Romm & Haas, 1964

Designed by Pietro Belluschi, this nine-story building at 100 S. Independence Mall West marked the start of the renewal of the Independence Hall area. Serving as the headquarters of Rohm and Hass, a chemical engineering company, it was innovative for its use of Plexiglas, corrugated sunscreens, and modern interiors. 

Romm & Haas Corporate Headquarters. Image: Wikipedia.org
Romm & Haas Corporate Headquarters. Image: Wikipedia.org

Today, it is considered one of the best examples of International Style. It contains a landscaped plaza that cuts through the middle of the ground level of the building and opens up to a larger plaza with a fountain and small pool.

Our architectural heritage

Many of the design elements of mid century modern architecture continue to resonate in contemporary commercial and residential properties. Even in Philly’s newest buildings, you will find modernist concepts that were first introduced over 75 years ago. That is the pleasure of living in a city that embraces the past and the future!

This article is part of a series titled “The Secret Life of Buildings” where we cover the history and architecture behind Philadelphia’s storied buildings. We’ve written about art deco buildings, repurpoused banksrow house stylesand star bolts, among other topics. What else would you like to learn about? Follow us and DM us on Facebook or Instagram to let us know!

Martin Luther King Day of Service Opportunities in Philadelphia

This upcoming Monday, January 17th is Martin Luther King Day of Service. This holiday is celebrated on Martin Luther King Jr.’s birthday and serves to commemorate his life and legacy. As a national day of service, it encourages all to volunteer in ways that will build upon his work and continue to help improve our communities.

The theme of 2022’s MLK Day of Service is “Combating Racism and Building Community,” with a focus on five specific issues: health justice, voting rights, gun violence, early literacy, and living-wage jobs. Below is your guide to in-person and virtual activities, as well as educational and cultural events in the Philly region. 

Crafting for MLK Day – Sat Jan 15, 10-2pm

Volunteers will join Sisters Interacting Through Stitches to crochet and knit items such as bonding squares, hats, blankets, and shawls/wraps, which will be donated to local Hospitals. This event will be held virtually and participants will discuss the day of service theme “Combating Racism and Building Community”.

Ya Fav Trashman MLK Day Clean Up – Jan 17, 9:45 a.m.

Join Terrill Haigler, Ya Fave Trashman, and Grant Blvd for a neighborhood clean-up at 3rd and Sumervile Ave. in the Onley section of the city. For more information follow Terrill’s Instagram.

Day of Service at Bartram’s Garden – Jan 17, 9:30-11:30 a.m.

Help beautify one of the city’s historic landmarks with a two-hour service activity. Volunteers collect trash and debris from around the garden and sanitize pots in the greenhouse in preparation for spring planting at 5400 Lindbergh Boulevard.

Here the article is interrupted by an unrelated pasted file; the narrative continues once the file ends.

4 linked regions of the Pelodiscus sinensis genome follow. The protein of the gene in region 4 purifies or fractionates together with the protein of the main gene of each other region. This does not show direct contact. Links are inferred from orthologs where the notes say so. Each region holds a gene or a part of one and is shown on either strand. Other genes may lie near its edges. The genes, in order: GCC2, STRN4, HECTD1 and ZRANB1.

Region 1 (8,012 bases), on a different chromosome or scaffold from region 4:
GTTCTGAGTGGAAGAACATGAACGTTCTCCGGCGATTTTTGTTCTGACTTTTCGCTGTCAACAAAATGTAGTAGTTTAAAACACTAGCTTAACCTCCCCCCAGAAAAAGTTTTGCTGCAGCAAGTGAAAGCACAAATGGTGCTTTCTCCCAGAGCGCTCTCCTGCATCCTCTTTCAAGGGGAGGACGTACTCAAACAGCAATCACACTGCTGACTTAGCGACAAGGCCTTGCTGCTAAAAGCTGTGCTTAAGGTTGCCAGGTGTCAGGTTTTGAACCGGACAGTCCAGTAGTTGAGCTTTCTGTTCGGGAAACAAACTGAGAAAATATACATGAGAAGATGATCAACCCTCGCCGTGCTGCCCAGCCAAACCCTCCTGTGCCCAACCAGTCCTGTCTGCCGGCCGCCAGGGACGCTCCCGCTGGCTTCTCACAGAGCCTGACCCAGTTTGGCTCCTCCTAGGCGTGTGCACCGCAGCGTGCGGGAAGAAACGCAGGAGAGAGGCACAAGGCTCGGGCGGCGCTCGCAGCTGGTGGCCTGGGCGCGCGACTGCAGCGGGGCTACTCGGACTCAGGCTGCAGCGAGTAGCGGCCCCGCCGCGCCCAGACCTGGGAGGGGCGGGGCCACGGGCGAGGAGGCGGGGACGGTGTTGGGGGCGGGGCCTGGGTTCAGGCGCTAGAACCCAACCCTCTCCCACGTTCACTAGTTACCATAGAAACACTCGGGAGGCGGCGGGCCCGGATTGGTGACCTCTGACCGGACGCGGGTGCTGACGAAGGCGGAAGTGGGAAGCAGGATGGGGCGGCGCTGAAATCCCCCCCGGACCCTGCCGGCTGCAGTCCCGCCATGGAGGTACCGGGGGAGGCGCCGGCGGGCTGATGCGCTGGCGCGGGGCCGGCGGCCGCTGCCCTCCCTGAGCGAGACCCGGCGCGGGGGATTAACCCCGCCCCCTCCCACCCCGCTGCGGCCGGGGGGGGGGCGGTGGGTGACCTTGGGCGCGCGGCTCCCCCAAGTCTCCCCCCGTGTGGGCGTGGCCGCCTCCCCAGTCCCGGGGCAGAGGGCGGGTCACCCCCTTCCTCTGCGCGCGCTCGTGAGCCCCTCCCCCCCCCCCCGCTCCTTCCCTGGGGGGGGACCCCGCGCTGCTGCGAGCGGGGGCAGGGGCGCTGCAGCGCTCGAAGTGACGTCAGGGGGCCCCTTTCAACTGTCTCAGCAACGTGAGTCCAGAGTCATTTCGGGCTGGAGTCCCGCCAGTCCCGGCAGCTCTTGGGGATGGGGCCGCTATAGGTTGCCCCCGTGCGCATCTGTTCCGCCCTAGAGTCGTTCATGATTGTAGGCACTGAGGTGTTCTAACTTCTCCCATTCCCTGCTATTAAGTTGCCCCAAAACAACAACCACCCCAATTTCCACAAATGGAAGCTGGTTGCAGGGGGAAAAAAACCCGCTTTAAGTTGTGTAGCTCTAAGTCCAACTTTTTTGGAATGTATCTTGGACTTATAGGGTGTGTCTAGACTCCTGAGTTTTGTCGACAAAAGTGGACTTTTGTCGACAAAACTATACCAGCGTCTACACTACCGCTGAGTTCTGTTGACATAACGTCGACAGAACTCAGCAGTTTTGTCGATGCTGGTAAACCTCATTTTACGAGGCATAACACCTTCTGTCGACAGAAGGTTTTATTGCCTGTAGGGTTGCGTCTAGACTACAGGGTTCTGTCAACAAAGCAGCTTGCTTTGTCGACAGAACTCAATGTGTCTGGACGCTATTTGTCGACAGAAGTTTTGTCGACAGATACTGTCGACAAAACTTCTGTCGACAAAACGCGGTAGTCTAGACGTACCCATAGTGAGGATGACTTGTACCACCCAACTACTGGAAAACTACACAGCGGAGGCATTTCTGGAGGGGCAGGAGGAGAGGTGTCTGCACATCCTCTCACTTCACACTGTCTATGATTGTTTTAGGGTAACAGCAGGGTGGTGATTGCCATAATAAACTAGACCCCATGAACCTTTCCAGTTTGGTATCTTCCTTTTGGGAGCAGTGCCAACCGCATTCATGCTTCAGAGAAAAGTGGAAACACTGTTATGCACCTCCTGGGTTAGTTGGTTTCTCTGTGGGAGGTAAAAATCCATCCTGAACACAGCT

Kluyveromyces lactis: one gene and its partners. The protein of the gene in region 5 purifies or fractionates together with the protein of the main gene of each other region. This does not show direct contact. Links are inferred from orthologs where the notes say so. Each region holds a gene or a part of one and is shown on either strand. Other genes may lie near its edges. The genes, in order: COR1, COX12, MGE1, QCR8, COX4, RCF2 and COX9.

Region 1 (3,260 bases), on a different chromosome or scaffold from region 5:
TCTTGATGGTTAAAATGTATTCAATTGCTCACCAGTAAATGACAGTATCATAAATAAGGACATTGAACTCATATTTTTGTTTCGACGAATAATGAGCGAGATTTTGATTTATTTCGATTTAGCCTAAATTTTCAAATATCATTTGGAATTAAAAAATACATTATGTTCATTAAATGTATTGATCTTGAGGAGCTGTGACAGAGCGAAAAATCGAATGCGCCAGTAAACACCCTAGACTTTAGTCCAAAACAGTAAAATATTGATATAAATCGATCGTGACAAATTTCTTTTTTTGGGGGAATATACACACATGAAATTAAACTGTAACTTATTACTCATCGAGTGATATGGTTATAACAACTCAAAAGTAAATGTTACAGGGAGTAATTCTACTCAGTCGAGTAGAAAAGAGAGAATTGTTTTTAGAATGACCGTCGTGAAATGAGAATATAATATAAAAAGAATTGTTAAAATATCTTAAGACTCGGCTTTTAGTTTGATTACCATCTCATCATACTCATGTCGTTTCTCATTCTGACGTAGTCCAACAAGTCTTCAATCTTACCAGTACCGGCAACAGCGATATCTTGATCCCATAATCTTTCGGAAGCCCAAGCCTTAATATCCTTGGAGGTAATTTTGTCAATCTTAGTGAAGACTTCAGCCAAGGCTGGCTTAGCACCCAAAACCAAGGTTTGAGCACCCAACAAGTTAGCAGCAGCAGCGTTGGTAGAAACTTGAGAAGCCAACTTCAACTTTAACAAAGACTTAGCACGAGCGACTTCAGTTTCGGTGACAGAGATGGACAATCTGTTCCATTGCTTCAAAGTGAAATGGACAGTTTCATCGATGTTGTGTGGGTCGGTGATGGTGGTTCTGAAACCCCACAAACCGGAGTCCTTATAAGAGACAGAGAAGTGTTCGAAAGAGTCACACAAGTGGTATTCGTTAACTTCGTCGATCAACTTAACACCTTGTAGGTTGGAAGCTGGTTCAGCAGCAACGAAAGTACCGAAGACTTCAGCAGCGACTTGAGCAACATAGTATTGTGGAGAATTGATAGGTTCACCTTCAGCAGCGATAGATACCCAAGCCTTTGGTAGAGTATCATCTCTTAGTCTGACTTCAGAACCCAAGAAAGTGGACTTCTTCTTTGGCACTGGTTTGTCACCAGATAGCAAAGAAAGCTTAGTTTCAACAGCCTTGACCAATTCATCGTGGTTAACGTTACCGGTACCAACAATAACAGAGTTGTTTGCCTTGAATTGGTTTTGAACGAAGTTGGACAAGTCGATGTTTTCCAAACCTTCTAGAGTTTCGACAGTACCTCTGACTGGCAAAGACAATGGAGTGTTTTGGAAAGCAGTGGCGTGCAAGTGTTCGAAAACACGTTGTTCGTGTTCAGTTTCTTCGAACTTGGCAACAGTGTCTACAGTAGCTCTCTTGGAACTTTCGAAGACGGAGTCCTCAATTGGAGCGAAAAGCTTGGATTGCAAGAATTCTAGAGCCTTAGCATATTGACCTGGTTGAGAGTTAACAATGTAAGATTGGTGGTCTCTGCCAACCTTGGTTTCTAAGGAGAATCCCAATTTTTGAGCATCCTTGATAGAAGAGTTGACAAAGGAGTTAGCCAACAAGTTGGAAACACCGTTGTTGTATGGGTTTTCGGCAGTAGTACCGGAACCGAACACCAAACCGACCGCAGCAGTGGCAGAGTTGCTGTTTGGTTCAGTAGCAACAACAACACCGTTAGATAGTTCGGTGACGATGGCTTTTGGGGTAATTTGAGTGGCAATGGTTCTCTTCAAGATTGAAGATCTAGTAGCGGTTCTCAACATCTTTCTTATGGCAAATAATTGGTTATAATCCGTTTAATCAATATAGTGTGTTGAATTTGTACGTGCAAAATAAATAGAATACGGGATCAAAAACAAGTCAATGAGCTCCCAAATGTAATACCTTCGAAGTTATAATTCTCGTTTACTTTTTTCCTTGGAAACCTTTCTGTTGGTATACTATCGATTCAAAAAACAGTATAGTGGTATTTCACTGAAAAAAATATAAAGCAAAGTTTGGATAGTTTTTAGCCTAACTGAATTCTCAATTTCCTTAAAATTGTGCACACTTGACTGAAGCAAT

Volunteer with Habitat for Humanity – Jan 17 9:30-1:30pm or 1pm-5pm

Habitat for Humanity Philadelphia is asking for volunteers to help assemble furniture at their ReStore on Washington Ave. They encourage volunteers to invite friends and family (16 years of age or older) for a half or full-day shift alongside some of our future and current Habitat homeowners. Volunteers will learn more about Habitat for Humanity while offering essential assistance toward our discount home improvement store, which allows more building and repair work in Philadelphia. In the middle of the day, they will also be inviting a special guest come to talk with volunteers about their experience with Habitat for Humanity Philadelphia. For more information on volunteering, visit Habitat for Humanity’s website or email volunteer@habitatphiladelphia.com.

Philadelphia Orchestra Annual MLK Day Free Concert – Jan 17, 1pm

Attend this tribute to Black composers performed by the Philadelphia Orchestra with Yannick Nézet-Séguin, Conductor at the Kimmel Center. The event is free but reservations are necessary. The concert will also be broadcast live on WRTI FM. 

Music Director Yannick Nézet-Séguin and The Philadelphia Orchestra in Verizon Hall at the Kimmel Center for the Performing Arts. Image: Will Figg/The Philadelphia Orchestra

Day of Service in the Awbury Arboretum – Jan 17,  9-12

Help the historic park’s landscape crew keep some of the exotic invasive plant species in check. Register online and meet at Cope House. Water and a light snack will be provided. Please bring work gloves, hand pruners, or loppers, if you have them.

Poll Worker Info Session – Jan 17, 10am-11am

Join the Committee of Seventy and the League of Women Voters of Philadelphia to learn about what exactly poll workers do and how anyone age 17+ can serve on Election Day. Philadelphia always needs poll workers to serve in this important role and help your community make their voice heard. Sign up to learn more and get your questions answered.

MLK Day Events at Philly Museums – Jan 14-17

The Museum of the American Revolution, 101 S. 3rd Street, presents a historical reenactment of abolitionist James Forten, a free Black Philadelphian and Revolutionary War veteran.